|Author||: Kee Thuan Chye|
|Publisher||: Marshall Cavendish International Asia Pte Ltd|
|Release Date||: 2018-11-15|
|ISBN 10||: 9814841382|
|Pages||: 207 pages|
Few people believed the corrupt and oppressive Barisan Nasional government could be toppled. But the people were sick and tired of it. And the scandals surrounding the prime minister. He had brought shame to Malaysia, which became known to the world as a kleptocracy. This book tells the epic story of how Malaysians took responsibility for their country and struggled against the odds to change their government. Of how a 92-year-old former prime minister who had been an enemy of the Opposition for decades crossed over to join forces with the very man he had sent to jail 20 years earlier, and led the charge to topple the party he once loved. Starting with the outcome of the 13th general election in 2013 and then moving through five years of drama, surprises, ironies and twists to the climactic 14th general election of 9 May 2018, the narrative grows from despair to hope to euphoria. The book honours the concerned citizens who fought the good fight and contributed in ways big and small to bring about a new Malaysia. What they achieved was truly a victory of the people.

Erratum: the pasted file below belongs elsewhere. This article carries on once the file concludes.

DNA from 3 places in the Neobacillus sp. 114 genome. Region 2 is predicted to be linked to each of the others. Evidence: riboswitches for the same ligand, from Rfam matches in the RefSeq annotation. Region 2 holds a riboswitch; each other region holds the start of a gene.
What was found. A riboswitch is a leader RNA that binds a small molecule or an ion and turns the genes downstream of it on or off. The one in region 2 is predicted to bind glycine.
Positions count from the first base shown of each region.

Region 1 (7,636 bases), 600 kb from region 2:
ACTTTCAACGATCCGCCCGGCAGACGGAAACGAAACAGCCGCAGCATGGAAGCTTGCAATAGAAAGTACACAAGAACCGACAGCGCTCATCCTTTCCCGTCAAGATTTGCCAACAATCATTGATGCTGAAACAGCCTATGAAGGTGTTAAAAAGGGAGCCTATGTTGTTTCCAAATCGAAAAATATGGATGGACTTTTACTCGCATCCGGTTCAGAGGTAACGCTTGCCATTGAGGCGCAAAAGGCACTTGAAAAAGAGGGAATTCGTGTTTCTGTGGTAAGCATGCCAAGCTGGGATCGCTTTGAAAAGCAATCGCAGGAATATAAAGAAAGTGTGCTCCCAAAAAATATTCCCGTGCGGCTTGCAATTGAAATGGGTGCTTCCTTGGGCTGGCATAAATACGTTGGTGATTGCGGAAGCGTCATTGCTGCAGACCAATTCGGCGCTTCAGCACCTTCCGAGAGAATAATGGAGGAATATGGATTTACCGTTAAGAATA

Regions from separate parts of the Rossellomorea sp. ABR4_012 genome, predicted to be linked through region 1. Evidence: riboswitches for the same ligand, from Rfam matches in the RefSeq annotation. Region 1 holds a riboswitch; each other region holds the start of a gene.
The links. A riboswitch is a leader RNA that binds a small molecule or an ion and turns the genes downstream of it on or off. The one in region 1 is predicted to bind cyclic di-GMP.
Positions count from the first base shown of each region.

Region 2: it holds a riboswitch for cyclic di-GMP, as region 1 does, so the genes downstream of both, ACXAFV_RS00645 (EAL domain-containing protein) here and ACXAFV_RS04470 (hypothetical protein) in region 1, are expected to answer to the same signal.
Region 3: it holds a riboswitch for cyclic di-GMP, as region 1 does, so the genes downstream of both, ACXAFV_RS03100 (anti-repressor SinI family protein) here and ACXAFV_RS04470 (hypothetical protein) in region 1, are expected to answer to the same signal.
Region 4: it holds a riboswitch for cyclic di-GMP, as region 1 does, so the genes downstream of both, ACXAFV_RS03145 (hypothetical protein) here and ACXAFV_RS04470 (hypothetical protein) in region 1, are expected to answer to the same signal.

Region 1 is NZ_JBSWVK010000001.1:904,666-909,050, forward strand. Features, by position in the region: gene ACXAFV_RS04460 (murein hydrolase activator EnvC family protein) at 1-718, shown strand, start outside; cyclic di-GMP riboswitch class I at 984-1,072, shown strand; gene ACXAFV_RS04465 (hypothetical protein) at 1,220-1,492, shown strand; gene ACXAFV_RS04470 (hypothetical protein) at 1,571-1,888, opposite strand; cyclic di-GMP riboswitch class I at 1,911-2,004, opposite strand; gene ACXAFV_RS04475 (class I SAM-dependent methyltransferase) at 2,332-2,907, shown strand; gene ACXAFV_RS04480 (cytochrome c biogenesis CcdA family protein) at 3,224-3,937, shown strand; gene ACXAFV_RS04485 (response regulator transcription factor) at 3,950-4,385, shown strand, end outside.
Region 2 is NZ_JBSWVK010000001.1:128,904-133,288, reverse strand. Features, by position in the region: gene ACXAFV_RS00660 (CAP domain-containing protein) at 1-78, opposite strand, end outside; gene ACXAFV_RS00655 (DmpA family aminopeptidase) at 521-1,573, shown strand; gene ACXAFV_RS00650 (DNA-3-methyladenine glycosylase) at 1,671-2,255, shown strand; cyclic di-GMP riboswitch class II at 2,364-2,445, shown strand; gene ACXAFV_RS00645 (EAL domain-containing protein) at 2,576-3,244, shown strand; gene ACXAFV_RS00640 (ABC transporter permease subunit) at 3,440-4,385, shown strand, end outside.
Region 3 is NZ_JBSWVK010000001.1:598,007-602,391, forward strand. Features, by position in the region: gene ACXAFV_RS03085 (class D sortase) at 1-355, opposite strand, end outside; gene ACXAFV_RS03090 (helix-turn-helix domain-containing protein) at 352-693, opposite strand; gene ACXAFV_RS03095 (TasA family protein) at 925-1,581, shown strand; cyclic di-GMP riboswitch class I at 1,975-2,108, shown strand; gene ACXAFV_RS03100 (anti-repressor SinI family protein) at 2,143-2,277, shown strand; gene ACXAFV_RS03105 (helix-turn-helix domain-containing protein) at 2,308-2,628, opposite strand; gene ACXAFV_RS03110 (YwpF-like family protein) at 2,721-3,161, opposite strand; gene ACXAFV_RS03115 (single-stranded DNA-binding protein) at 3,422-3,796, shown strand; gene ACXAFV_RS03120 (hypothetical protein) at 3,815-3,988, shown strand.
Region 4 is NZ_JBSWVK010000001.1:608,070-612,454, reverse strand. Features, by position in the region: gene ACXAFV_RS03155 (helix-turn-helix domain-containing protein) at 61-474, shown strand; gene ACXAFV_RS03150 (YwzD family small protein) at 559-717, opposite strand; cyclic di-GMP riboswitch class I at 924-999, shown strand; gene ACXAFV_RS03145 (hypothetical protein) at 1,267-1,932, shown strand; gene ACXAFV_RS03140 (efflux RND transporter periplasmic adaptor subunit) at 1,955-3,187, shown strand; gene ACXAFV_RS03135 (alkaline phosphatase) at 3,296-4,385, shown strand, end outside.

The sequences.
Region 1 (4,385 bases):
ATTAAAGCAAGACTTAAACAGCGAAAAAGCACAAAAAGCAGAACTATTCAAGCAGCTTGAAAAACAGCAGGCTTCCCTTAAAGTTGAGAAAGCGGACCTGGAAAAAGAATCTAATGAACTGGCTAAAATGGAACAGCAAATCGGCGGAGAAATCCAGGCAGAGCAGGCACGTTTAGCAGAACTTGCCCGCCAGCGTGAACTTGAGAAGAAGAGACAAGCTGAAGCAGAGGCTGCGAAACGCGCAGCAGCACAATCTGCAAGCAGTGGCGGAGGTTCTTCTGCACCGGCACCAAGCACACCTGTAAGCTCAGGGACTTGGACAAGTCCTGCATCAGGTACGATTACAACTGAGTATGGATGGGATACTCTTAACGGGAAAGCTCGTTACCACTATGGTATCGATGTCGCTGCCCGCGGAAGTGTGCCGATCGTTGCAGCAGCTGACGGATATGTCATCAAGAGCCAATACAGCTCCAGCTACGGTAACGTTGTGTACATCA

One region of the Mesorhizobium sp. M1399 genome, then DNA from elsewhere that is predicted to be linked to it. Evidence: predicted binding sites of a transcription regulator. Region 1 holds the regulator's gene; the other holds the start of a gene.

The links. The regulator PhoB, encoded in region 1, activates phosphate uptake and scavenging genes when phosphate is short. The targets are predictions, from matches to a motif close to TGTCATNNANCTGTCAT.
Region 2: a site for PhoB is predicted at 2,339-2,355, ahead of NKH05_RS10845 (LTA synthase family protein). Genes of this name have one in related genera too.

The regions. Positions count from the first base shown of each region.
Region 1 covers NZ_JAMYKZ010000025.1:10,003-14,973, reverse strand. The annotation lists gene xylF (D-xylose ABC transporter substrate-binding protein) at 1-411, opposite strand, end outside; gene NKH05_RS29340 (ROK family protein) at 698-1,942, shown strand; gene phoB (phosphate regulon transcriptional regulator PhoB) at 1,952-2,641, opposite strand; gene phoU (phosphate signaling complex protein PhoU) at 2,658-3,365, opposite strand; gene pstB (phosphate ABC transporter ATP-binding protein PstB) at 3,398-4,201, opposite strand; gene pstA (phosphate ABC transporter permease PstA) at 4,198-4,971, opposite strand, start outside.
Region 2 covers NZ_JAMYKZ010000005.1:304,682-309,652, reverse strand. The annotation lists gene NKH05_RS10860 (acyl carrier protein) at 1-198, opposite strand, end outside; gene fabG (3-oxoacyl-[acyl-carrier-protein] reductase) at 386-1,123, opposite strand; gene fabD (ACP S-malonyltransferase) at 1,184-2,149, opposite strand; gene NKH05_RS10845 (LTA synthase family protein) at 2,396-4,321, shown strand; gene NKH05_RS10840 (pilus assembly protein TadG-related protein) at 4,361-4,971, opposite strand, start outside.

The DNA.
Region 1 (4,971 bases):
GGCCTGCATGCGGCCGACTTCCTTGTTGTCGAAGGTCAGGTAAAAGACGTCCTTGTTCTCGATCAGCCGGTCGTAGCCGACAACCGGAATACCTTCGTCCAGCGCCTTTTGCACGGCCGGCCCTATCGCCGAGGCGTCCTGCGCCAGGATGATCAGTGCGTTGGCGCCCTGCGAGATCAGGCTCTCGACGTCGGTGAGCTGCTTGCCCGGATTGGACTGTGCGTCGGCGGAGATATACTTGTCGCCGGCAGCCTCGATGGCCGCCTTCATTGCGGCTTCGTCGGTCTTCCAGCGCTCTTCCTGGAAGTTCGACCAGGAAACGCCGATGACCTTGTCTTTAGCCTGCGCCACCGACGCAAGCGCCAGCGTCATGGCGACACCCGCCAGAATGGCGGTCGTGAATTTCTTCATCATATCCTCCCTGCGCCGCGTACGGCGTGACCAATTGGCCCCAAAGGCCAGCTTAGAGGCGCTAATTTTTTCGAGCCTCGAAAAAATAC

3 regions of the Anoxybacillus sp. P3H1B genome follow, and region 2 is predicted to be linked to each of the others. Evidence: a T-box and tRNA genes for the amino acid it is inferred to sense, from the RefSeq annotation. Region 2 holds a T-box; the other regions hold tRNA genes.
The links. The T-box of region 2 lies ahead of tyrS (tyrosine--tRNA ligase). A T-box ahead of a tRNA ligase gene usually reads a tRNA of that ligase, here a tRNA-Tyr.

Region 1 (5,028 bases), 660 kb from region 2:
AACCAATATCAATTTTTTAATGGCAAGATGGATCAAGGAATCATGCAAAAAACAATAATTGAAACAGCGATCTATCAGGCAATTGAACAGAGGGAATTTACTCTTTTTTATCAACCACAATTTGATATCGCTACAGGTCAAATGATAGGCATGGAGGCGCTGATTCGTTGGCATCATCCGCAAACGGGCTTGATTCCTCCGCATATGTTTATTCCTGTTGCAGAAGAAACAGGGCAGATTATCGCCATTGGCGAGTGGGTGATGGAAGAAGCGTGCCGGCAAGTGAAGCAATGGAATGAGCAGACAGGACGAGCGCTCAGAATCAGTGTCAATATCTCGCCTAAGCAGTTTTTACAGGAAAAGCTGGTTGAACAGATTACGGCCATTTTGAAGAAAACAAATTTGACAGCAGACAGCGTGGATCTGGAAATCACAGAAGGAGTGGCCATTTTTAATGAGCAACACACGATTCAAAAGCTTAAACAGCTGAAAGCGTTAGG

This illuminating work examines the social, cultural, political, and economic dimensions of the Communist takeover of China. Instead of dwelling on elite politics and policy-making processes, Dilemmas of Victory seeks to understand how the 1949-1953 period was experienced by various groups, including industrialists, filmmakers, ethnic minorities, educators, rural midwives, philanthropists, stand-up comics, and scientists. A stellar group of authors that includes Frederic Wakeman, Elizabeth Perry, Sherman Cochran, Perry Link, Joseph Esherick, and Chen Jian shows that the Communists sometimes achieved a remarkably smooth takeover, yet at other times appeared shockingly incompetent. Shanghai and Beijing experienced it in ways that differed dramatically from Xinjiang, Tibet, and Dalian. Out of necessity, the new regime often showed restraint and flexibility, courting the influential and educated. Furthermore, many policies of the old Nationalist regime were quietly embraced by the new Communist rulers. Based on previously unseen archival documents as well as oral histories, these lively, readable essays provide the fullest picture to date of the early years of the People’s Republic, which were far more pluralistic, diverse, and hopeful than the Maoist decades that followed.